When we hear the word vocation, we tend to associate it with pastors or those who work in a church. It sounds churchy, after all, so many of us think it is the purview of only those few individuals engaged in the business of the Church. Nothing could be further from the truth! Christian vocation is not limited to clergy or even religious scholars, but rather every person has a vocation, a calling that God has placed on their life.
When Paul described the Church in 1 Corinthians, he used the image of the body. The human body is a vastly complex organism comprising numerous distinct organs. Body parts do not look the same nor do they fulfill the same function; importantly, that is a good thing! A brain cannot provide the body oxygen; likewise, the lungs cannot pump blood. As Paul's point goes, a body only functions when each part plays its part. This metaphor is essential when considering Christian vocation. The entire body is Christian, not just certain parts. Every part has a role to play in life and in service of God's plans. These roles do not look the same, but they are all vital.
So, if everyone has a vocation, what does that look like from a Christian perspective? In short, it is the call to change the world you inhabit. Not the capital World, as in everyone everywhere, but rather the world, lowercase, where you live. Wherever you are right now, you have a world that you encounter. It is made of the people and places where you work, play and live alongside others. Your call as a Christian is to shine the transformative light of the Gospel into that world. Now how do we do that, you might ask? By embracing these ideas: that your vocation is a call to be bold and serve others.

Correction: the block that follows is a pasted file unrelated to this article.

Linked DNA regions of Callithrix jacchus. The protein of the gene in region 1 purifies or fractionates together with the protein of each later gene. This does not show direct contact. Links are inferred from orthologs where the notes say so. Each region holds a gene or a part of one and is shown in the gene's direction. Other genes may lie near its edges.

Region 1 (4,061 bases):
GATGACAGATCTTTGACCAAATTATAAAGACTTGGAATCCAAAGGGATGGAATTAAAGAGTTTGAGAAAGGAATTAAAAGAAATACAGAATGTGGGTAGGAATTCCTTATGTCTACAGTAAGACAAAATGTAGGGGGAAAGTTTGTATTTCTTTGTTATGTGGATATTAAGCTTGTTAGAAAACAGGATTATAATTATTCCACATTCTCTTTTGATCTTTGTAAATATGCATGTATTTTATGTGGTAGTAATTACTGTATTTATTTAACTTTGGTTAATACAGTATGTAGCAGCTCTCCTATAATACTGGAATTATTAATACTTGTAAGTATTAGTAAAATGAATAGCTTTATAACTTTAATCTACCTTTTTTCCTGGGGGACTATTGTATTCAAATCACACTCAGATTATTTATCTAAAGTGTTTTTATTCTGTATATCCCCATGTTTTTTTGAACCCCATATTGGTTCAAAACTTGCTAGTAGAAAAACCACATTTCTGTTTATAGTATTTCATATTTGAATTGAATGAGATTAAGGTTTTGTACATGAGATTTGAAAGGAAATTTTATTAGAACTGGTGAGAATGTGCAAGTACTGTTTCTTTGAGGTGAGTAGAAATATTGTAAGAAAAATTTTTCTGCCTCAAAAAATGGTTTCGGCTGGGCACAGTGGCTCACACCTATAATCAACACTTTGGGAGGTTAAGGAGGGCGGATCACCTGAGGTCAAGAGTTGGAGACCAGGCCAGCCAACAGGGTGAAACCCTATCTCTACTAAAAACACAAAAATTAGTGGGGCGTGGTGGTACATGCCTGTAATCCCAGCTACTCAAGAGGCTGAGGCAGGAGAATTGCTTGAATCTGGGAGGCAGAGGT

Christian Vocation Is the Call to Be Bold
First, a Christian vocation is a call to speak and live boldly for the truths of the Gospel. Speaking out on issues of faith can be daunting, but we should not be afraid to live out the vocation God has given us. God reassures us constantly through his word that he is with us in our calling. As the psalmist says, "The Lord is my light and my salvation. Whom shall I fear? The Lord is the stronghold of my life, of whom shall I be afraid?" (Ps 27:1). Or Paul puts it, "If God is for us, who can be against us?" (Rom 8:31).
Understanding the power of the Gospel, which enlivens our ministry, lets us serve God in powerful ways. This does not mean that we become superhuman or incapable of failure. But rather, it allows us to recognize that even as fallen and finite creatures, we can still speak about what is true. As Paul reminded the Corinthians, we must understand the power of Christ and the New Covenant, for, "therefore, since we have such a hope, we are very bold," (2 Cor 3:12).
God calls us to speak out, without fear, about the Gospel and its effects. The early Church spoke about Christ and his importance, even at the cost of life and livelihood. For those of us who have the great mercy to declare that Christ is Risen without fear of imprisonment or execution, how much more so should we boldly proclaim those truths? Whether at the workplace, the gym, the home, or wherever we are at, speak the truth of the Gospel into your world.
Christian Vocation Is the Call to Serve Others